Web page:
Are there particular advantages and disadvantages to being a woman freelance journalist in Cairo?

The disadvantages are clearly related to the personal safety: sexual assaults and harassment have been very common and female journalists have been the main targets. Still I can see many advantages working as a foreign female journalist in the Arab world: you get well treated and respected in general and, sometimes, you are treated better than your male colleagues – for example, as a woman, it's less likely to get arrested, beaten, etc. by security forces.

Which story are you most proud to have covered?

Of course, the biggest and most exciting story I have covered was the Egyptian revolution in 2011. It was amazing from a personal and a professional point of view to have had the privilege to witness the revolt since its very beginning, on 25 January, and through the 18 days of protests in Tahrir Square, until the day Mubarak stepped down.    

 What are the most and least rewarding aspects of your career?

The most rewarding aspect is indeed telling human stories and explaining the reality of the Middle East in order to make people understand and, perhaps, love it! The least rewarding is the 'material' aspect of freelance journalism: the lack of security and guarantees, especially economically speaking.

What are the key skills that make you good at what you do? How did you gain them?

I think the key skills are perseverance, patience and passion, and I developed them during my time in Egypt - which has made me even more passionate about what I do and even more determined.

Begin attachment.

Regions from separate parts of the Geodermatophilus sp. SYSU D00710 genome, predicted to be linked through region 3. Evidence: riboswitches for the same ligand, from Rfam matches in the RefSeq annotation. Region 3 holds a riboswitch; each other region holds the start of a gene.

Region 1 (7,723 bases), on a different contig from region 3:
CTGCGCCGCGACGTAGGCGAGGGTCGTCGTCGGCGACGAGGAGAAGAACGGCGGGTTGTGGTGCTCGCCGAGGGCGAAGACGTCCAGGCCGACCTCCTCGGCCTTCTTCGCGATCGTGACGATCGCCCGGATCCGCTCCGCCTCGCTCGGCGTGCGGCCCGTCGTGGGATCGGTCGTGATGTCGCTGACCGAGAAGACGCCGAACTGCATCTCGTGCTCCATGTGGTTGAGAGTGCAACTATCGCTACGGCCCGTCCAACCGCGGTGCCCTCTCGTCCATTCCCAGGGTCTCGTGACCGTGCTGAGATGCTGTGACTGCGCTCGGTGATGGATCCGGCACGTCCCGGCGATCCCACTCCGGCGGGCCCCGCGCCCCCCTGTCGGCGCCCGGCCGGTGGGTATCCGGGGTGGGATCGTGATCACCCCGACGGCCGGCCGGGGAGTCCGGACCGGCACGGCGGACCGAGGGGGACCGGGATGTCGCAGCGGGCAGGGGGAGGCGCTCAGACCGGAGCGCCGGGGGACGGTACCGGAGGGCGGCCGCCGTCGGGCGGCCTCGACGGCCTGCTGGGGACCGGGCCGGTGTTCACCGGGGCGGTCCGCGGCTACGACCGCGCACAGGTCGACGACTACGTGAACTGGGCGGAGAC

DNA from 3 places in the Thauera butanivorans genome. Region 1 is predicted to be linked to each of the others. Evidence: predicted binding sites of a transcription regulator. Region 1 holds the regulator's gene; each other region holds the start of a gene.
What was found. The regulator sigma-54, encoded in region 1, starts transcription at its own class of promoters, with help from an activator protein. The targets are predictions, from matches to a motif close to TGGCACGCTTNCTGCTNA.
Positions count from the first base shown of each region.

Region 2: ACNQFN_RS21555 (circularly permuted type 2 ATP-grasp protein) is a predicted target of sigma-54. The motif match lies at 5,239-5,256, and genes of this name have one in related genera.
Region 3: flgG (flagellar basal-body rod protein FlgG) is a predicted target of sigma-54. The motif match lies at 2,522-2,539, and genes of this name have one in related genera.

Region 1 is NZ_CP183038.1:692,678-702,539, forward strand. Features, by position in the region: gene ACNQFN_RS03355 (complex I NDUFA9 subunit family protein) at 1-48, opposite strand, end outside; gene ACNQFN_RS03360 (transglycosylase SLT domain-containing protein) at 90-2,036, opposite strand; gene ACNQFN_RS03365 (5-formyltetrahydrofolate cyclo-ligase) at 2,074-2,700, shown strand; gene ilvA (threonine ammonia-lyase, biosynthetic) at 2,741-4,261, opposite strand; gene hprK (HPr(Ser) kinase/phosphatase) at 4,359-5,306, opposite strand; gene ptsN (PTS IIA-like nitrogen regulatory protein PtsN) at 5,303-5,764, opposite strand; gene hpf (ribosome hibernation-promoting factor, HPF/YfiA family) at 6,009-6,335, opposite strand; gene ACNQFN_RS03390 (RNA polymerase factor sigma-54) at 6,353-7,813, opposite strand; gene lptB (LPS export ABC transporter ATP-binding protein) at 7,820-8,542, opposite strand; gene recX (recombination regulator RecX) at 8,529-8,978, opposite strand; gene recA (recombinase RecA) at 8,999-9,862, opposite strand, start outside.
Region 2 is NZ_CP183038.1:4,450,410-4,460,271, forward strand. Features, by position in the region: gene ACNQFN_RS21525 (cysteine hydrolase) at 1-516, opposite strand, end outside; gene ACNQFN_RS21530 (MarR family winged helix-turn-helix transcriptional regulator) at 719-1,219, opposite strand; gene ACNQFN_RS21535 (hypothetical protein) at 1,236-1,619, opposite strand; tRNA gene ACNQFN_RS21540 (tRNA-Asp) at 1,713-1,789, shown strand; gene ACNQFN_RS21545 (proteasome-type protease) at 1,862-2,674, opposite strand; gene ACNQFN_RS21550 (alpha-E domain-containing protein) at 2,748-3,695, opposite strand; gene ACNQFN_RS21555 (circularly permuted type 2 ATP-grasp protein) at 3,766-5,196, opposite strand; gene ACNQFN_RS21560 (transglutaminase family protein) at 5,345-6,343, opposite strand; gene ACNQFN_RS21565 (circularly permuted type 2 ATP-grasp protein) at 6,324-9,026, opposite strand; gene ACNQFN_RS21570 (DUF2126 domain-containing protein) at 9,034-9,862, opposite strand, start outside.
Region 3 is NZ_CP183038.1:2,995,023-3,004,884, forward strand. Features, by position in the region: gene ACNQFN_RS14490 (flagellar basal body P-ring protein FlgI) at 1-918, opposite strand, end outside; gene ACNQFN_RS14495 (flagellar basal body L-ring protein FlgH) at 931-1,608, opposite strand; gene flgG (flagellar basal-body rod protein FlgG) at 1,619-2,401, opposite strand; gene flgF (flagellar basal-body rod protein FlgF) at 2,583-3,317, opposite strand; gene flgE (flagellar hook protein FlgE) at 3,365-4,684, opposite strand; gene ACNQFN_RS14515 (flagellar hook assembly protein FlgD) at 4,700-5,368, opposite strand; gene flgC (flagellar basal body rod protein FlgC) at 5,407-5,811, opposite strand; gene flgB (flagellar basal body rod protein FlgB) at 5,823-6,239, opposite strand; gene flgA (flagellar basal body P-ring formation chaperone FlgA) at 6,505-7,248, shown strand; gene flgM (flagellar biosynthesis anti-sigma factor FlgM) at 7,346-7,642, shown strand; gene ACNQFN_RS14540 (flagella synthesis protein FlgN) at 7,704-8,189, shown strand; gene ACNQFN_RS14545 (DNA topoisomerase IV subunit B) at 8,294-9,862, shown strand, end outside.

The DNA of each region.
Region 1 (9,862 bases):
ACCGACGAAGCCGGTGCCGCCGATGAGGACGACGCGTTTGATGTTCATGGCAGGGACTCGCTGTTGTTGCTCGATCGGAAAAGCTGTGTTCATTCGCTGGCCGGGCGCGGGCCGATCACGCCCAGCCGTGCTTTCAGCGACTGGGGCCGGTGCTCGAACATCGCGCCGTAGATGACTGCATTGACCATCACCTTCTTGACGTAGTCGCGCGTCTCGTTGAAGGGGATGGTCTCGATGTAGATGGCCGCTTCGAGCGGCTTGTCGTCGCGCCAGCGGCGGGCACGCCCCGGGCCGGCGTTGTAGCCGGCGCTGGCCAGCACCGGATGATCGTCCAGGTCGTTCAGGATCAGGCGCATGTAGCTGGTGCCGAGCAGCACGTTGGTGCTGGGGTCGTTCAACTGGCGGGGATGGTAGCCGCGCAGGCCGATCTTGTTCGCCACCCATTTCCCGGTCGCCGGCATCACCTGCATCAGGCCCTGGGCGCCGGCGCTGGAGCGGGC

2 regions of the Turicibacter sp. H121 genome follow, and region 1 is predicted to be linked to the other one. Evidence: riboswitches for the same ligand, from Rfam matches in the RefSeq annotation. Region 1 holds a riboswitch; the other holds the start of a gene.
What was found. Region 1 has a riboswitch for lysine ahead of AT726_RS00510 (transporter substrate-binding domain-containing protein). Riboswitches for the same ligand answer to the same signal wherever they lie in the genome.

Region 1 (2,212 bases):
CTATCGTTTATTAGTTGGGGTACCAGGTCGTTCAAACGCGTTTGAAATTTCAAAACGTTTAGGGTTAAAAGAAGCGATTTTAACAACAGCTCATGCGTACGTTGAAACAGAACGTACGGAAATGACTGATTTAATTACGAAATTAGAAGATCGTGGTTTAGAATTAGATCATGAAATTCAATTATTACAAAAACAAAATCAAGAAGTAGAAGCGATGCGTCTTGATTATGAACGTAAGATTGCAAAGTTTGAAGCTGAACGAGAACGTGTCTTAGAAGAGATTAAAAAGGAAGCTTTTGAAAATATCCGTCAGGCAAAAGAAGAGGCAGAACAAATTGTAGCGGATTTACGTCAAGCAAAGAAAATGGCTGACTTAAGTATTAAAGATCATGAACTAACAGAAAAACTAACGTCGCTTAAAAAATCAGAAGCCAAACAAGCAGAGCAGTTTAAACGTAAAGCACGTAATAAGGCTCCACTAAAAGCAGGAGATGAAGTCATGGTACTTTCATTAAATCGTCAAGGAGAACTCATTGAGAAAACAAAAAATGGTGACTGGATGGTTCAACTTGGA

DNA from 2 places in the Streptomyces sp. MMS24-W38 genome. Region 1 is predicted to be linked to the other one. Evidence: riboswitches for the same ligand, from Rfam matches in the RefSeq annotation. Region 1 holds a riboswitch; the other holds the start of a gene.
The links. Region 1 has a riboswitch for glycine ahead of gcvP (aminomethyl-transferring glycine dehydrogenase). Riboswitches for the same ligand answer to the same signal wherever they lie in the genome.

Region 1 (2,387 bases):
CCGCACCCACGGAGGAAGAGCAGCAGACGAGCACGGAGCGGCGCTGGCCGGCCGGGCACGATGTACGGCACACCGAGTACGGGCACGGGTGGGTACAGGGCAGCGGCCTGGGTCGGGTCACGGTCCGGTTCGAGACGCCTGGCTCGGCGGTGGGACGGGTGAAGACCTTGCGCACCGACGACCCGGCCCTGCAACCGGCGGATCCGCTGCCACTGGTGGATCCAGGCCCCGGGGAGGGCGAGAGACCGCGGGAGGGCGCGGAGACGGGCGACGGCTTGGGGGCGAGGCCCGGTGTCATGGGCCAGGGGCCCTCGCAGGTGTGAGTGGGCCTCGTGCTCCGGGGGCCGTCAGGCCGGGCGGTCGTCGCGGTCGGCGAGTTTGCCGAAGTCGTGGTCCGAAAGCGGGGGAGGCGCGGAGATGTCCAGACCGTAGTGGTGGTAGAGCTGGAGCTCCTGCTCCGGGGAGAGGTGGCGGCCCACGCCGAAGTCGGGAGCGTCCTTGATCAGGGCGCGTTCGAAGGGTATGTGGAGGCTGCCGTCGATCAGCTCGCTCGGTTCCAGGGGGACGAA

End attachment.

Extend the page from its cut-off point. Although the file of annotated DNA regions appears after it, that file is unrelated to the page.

What is the toughest lesson you have learnt?

The toughest lesson that I have learnt, and that has been very hard to learn, is that my work will never be recognised as much as I would like to – but still it is worth it to do my best.

What has been your biggest challenge and how did you tackle it?

I think the biggest challenge as a freelance journalist was covering the war in Libya, especially the first time I went there in February 2011: without any previous experience covering conflicts, without anyone helping me and without the basic tools I was supposed to have as a 'war correspondent' – a flak jacket, for example. But eventually I did deal with the 'logistical' circumstances and I managed to do my job in the best way I could, aware of my limitations.

What achievements are you most proud of?

I'm proud of having been able to stay and work in Egypt for many years, building my career on the knowledge and the experience I've acquired in the country, and not giving up in the most difficult times, before and after the 2011 revolution.

Do you have a role model and if so who and why?

I don't have a role model, but I do really admire many of the colleagues based in Cairo, that work hard on the ground 365 days per year – not only when the big news breaks – and tell stories that many don't dare or cannot tell. And many of them are very young and freelancers!

Francesca Cicardi | Freelance journalist and foreign correspondent in Cairo

Seven years' experience

CV in brief

Studied Journalism at Universidad Complutense (Madrid)

Previously worked at EFE news agency

Published in: Diario La Razón, Il Fatto QuotidianoEl Tiempo ColombiaW Radio

Find her online: @FraCicardi

Blog (in Spanish): Informacion, reflexiones y opinion desde El Cairo

Interviewing Amro Moussa

Interviewing Amro Moussa

At the Gezi Park protests in June 2013

At the Gezi Park protests in June 2013